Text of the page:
Coney Island Dreamland built in 1904 was one of the shortest lived but most astonishing and forward thinking theme parks. By the 1890s, the era of high-concept amusement parks was in full swing. They could hold their own today with the likes of Disneyland, Sea World and Universal Studios.
Located in the southernmost part of Brooklyn New York, Coney Island was once a sanctuary of lagoons and pristine beaches inhabited by the Lenape people. Environmentalists and locals fought its development but by the 1870s it had become a Seaside Resort like those developing in England.
Only five miles long and an average of one-half mile wide, Coney Island became known as “America’s Playground” because it had something for everyone. Some called it “Heaven at the end of a subway ride.” Others called it “Sodom by the Sea.” According to the Library of Congress America at Work, America at Leisure collection, Coney Island reflected profound social and economic changes underway in America.
“The period from 1894 to 1915 was one in which workers in the United States began to have more leisure time than their predecessors. One reason for this was that industrial employers began to decrease working hours and institute a Saturday half-day holiday, which gave workers more free time for leisure activities.”
The time for Coney Island had arrived for a number of reasons. Workers were encouraged to take unpaid vacations from their grueling factory jobs. The Progressive Movement for better health encouraged them to spend time outdoors away from the grime of the city. Many believed sea bathing was the secret to good health. For the first time the working class had a little discretionary income to spend on entertainment.
In addition to changes in working conditions, improvements in affordable transportation and the growing use of electric lighting all contributed to the Coney Island’s success. Not to mention, some record-breaking heat waves in the later 1800s and early 1900s, that triggered an explosion of visitors to the sea.
One of the most important changes in society reflected in amusement parks was the loosening of Victorian decorum with its rigid codes of social conduct and propriety. Although the parks offered family entertainment, they also had attractions that encouraged men and women to intermingle. In 1908, Steeplechase’s Barrel of Fun tossed people on top of each other as they entered the park. The Blow-Hole Theatre blew air up women’s skirts while men watched.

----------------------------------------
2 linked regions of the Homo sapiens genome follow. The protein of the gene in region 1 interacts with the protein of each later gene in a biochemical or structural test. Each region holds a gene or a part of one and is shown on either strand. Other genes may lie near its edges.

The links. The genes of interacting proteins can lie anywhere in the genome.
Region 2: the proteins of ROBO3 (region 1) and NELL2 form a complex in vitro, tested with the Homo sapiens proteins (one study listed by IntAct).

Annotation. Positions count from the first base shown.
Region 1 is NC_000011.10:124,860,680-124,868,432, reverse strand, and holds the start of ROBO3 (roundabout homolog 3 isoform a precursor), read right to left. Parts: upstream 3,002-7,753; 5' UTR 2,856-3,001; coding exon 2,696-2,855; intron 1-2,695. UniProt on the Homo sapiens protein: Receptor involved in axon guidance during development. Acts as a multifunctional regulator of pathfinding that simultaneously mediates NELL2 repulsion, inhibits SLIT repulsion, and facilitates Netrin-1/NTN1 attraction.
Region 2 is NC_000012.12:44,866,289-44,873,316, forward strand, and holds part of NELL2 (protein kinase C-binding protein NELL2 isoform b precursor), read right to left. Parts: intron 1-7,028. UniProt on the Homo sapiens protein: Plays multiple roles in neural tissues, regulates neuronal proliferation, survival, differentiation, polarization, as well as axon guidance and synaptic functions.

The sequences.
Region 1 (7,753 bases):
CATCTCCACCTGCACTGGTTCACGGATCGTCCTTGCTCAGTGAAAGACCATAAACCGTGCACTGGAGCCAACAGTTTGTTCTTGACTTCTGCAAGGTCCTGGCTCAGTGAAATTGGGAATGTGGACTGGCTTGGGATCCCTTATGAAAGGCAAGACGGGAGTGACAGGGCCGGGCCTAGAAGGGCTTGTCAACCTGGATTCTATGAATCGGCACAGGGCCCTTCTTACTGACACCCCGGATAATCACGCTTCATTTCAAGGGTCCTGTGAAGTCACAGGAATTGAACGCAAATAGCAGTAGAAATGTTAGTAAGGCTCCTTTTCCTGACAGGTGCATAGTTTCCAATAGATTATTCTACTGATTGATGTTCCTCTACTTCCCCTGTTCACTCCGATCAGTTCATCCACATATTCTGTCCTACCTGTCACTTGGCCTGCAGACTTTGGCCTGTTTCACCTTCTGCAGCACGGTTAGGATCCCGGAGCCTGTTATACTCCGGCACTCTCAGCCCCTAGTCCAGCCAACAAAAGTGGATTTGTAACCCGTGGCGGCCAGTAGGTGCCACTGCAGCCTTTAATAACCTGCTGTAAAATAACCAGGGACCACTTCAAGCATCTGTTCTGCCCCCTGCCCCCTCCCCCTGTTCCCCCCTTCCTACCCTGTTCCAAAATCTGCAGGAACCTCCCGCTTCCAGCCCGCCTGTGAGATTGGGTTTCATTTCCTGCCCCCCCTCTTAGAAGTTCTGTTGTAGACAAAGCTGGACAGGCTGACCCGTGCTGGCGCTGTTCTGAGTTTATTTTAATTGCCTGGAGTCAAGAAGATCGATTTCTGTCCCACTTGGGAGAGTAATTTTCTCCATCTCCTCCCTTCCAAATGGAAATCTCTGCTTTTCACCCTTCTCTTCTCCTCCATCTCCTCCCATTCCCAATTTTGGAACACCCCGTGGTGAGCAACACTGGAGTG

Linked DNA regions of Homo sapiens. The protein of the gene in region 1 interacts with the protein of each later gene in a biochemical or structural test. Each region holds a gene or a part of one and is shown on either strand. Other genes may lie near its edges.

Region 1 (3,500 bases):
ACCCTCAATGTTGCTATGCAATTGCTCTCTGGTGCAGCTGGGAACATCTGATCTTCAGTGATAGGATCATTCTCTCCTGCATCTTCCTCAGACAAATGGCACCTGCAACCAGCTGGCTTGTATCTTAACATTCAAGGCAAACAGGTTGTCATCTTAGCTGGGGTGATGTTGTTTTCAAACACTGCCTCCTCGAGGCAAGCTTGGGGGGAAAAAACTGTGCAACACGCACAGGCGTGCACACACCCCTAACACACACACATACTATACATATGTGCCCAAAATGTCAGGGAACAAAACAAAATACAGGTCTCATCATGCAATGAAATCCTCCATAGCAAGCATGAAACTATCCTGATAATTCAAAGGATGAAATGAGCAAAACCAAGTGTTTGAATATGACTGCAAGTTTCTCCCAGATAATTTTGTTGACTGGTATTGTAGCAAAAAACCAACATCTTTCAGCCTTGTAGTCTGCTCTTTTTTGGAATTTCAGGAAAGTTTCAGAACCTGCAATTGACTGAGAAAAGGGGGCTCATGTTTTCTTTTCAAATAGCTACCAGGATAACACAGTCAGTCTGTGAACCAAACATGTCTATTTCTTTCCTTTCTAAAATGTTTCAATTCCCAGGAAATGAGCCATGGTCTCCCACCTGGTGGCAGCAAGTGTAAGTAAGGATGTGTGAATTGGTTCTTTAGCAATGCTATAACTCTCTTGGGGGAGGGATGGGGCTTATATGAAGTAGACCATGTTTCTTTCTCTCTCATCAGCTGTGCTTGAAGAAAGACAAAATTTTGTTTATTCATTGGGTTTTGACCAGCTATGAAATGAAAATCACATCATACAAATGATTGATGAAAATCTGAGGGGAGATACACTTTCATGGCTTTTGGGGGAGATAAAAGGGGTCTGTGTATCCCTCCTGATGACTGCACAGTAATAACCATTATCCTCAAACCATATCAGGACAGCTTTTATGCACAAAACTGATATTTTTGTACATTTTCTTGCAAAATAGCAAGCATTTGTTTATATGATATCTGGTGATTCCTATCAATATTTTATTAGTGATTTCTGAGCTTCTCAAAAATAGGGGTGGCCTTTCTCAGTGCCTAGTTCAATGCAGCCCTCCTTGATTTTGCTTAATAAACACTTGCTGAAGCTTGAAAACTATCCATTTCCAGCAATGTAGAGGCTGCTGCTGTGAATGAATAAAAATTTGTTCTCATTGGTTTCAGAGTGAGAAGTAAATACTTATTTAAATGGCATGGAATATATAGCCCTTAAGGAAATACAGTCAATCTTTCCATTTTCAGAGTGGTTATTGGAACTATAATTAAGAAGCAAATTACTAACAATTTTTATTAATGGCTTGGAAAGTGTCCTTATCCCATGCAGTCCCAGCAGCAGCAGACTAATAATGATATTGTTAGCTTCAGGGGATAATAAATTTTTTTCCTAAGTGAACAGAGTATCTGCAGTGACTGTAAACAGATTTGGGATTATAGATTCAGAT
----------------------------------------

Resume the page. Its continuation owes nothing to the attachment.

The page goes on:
In his book, Coney Island: 150 Years of Rides, Fires, Floods, the Rich, the Poor and Finally Robert Moses, William J. Phalen says that amusement parks became important targets of debate about modern urban culture. For some, the amusement park may have symbolized the democratic ideals of a melting pot society.” Others believed they were a disgrace.
Ultimately, the amusement parks provided all social classes an escape from the drudgery of the daily routine. At the core was the democratic ideal that every person was entitled to have a good time. It became the “Nickel Empire” where travel, food and rides could be bought for five cents apiece.
Dreamland “borrowed” heavily from amusement parks that came before it including Sea Lion Park, Steeplechase Park and Luna Park.
“They combined popular modernity, mass consumption, and a new collective experience while also offering traditional entertainments such as dioramas, firework spectacles, and music and dance halls, as well as freak and girlie shows.” William J. Phalen